It's almost as if they are calling it "California Adventure", and the Disney wordmark is just incidental.
I first saw this a couple of days ago and at first glance I didn't mind it. But after seeing it four or five times I have to say it comes across as uninspired. Doesn't really fit the general feel of the "newly updated" park, at least for the major expansions they are doing. Especially with the new park gates and entry plus red car trolly mock ups I've seen. I just can't imagine this Logo/Name in front of all that.Time will tell if it really makes a difference. I'm wondering if they should have just changed the name of the park (MGM-Hollywood Studios).
I don't mind the new logo. Not sure what they're trying to do with taking it from Disney's to Disney. I hear they're doing that at all Disney owned properties. I have to agree with the fact though, that I don't necessarily see this working with the 1920's themeing direction that the park is going towards. Who knows.
As has been pointed out elsewhere, the tilting yellow letters are similar to the opening titles of the shorts. It is a much longer word than Donald Duck or Goofy, so it looks a little clumsy. I would imagine that there are a few mid-1920s and Victorian logos being worked on that we haven't seen yet.
This seems like it's something that would be driven by the legal department. I don't quite get it, but then I don't get renaming Cinderella's carrousel at the Magic Kingdom either. Strange things happening at Disney these past few weeks.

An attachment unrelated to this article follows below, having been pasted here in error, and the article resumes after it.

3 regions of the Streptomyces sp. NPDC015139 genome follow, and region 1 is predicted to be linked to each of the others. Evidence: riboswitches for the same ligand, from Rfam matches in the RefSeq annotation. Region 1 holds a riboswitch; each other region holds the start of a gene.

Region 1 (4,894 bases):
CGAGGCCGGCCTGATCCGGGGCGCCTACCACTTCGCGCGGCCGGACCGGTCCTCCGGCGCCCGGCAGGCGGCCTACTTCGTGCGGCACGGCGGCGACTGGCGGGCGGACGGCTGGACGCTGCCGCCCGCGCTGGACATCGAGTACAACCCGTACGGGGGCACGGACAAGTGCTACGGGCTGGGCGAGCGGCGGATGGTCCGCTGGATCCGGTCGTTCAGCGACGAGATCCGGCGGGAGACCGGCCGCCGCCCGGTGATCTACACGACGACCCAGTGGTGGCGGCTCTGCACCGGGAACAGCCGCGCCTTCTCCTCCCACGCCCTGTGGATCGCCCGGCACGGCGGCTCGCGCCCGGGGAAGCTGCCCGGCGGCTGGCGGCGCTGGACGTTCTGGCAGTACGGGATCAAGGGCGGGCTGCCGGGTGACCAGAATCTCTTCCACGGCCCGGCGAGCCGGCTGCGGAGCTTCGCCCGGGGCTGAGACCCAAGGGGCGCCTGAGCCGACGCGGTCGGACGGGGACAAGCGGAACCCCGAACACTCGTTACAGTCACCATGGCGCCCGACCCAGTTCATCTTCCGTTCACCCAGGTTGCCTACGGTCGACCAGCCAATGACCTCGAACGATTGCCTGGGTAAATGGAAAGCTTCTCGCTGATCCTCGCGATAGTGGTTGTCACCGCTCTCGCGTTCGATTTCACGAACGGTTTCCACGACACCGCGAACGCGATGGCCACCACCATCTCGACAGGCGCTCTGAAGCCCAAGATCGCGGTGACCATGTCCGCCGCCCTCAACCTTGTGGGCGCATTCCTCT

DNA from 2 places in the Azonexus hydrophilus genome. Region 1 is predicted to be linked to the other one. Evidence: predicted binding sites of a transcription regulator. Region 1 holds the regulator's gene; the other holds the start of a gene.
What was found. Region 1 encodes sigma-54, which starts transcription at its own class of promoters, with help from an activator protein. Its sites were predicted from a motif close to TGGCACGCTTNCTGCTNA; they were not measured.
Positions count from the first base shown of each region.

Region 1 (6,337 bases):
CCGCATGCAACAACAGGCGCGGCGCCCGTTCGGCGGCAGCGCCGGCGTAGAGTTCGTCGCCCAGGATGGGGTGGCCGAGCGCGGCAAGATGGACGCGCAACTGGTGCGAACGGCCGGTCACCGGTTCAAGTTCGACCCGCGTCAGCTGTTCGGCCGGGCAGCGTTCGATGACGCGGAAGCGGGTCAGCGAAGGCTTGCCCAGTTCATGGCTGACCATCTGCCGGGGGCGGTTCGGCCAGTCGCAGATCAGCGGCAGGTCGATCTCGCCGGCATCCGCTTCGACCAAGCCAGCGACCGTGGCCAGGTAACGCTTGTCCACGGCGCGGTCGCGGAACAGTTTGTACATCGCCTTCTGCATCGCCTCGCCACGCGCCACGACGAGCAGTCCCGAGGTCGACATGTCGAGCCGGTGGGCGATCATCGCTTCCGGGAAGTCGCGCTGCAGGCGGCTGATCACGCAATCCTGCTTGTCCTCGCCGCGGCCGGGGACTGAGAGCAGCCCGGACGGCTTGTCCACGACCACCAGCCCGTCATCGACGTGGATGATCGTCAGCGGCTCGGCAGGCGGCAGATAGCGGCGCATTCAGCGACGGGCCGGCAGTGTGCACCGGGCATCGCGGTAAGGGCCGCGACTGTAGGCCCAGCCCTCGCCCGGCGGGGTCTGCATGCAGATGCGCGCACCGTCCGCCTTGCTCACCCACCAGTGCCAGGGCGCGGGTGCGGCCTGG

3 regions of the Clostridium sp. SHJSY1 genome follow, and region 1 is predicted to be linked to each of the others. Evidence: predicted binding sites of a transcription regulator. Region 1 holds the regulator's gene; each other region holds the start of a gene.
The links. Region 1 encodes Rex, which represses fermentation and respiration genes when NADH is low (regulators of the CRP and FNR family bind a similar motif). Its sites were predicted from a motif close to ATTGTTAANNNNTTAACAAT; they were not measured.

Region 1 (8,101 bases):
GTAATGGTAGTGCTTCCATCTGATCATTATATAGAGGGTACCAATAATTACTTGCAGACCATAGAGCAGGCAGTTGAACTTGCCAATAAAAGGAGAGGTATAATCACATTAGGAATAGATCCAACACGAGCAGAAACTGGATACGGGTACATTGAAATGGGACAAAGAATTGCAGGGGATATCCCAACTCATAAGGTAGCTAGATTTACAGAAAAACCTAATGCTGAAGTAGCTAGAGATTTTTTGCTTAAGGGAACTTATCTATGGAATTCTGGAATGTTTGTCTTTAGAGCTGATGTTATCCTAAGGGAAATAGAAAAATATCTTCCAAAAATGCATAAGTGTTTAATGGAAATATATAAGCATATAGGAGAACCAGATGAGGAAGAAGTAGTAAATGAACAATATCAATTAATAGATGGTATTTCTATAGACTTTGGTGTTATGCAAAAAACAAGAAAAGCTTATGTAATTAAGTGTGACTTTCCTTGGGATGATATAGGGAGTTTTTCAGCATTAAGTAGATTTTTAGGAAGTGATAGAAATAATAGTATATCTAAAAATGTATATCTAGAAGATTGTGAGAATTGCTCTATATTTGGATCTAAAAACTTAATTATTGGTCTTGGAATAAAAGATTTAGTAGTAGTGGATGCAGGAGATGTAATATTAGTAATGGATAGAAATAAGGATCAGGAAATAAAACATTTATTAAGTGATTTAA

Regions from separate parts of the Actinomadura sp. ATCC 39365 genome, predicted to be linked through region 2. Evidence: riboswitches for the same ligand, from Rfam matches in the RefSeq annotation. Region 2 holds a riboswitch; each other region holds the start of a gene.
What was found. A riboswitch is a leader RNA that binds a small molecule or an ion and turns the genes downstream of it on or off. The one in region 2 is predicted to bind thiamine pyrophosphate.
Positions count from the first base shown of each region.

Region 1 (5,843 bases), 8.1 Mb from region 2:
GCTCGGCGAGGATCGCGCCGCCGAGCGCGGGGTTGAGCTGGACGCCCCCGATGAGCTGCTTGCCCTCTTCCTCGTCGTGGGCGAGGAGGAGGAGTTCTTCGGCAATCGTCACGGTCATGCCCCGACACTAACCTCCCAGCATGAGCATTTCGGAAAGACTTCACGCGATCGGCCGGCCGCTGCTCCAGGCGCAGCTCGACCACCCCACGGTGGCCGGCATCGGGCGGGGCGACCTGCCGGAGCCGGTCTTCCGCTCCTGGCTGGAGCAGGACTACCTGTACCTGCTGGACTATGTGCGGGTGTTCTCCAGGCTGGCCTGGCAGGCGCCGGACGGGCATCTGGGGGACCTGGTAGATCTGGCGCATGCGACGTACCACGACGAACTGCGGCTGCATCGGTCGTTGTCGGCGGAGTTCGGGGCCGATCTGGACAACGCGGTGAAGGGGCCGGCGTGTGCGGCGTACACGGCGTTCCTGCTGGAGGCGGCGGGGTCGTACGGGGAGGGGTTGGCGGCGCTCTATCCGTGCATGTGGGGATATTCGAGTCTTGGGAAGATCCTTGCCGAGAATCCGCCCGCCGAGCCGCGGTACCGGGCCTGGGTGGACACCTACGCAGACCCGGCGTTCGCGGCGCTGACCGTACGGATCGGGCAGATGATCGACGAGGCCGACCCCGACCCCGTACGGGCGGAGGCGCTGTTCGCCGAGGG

Animal Kingdom over in Florida has the apostrophe...This is just bizarre.
The TV commercial for World of Color clearly states "Disney California Adventure" as well.
I like it actually ... it evokes cartoons of the late 20's - 30's period and is a huge improvement over the bear. I don't know whether this has been stated elsewhere, but I think that a lot of kids don't associate Disney with the man but rather Disney encompassing the man, his films, the parks and the current company. If that makes any sense.
It works. They don't call that other park Disney's land or Walt Disney's World. It does invoke the 20's feel. Look at the text for Steamboat Willie and the other early shorts. Also, read the latest Mice Age article http://miceage.micechat.com/allutz/al060110a.htm. It explains this more.
LOVE THE FONTS! - The "Califonia" font is great update of 1928 disney cartoon titles (see the original Mickey Mouse logo - trademarked in 1928). The "Adventure" font is a perfect slice of 1928 California deco. See the 1927 font Futura or the uber-Californian fonts used by architect Richard Neutra. Note: "Adventure" may actually be the 1937 competitor to Futura, Twentieth Century semibold, but still it feels like 1928!
Ok, Honor, I reazie that I recenrlt posted that I would not be making comments anymore, but I found something that gives some insight into the slight name change of the park;The following is a quote from George Kalogridis from a D23 article;"I don't know that it's a lot of science. In the transformation process, we believe it's better to talk about California as more of a state of mind. So California Adventure is an ongoing adventure, and it's presented by Disney. That's why it's not possessive in terms of 'this is our interpretation of California.' It's more [than that]. We are presenting a story about the adventure of life in California, which is ever-evolving, as is Disneyland. Which is why Disneyland is called Disneyland, not Disney's Land."http://d23.disney.go.com/articles/061410_NF_BN_DisneylandHorizons.htmlNow, this will be my last comment on this blog. Again, keep up the great work Honor!
"The "Adventure" font is a perfect slice of 1928 California deco."If you're referring to Art Deco, it wasn't around until the 30's.
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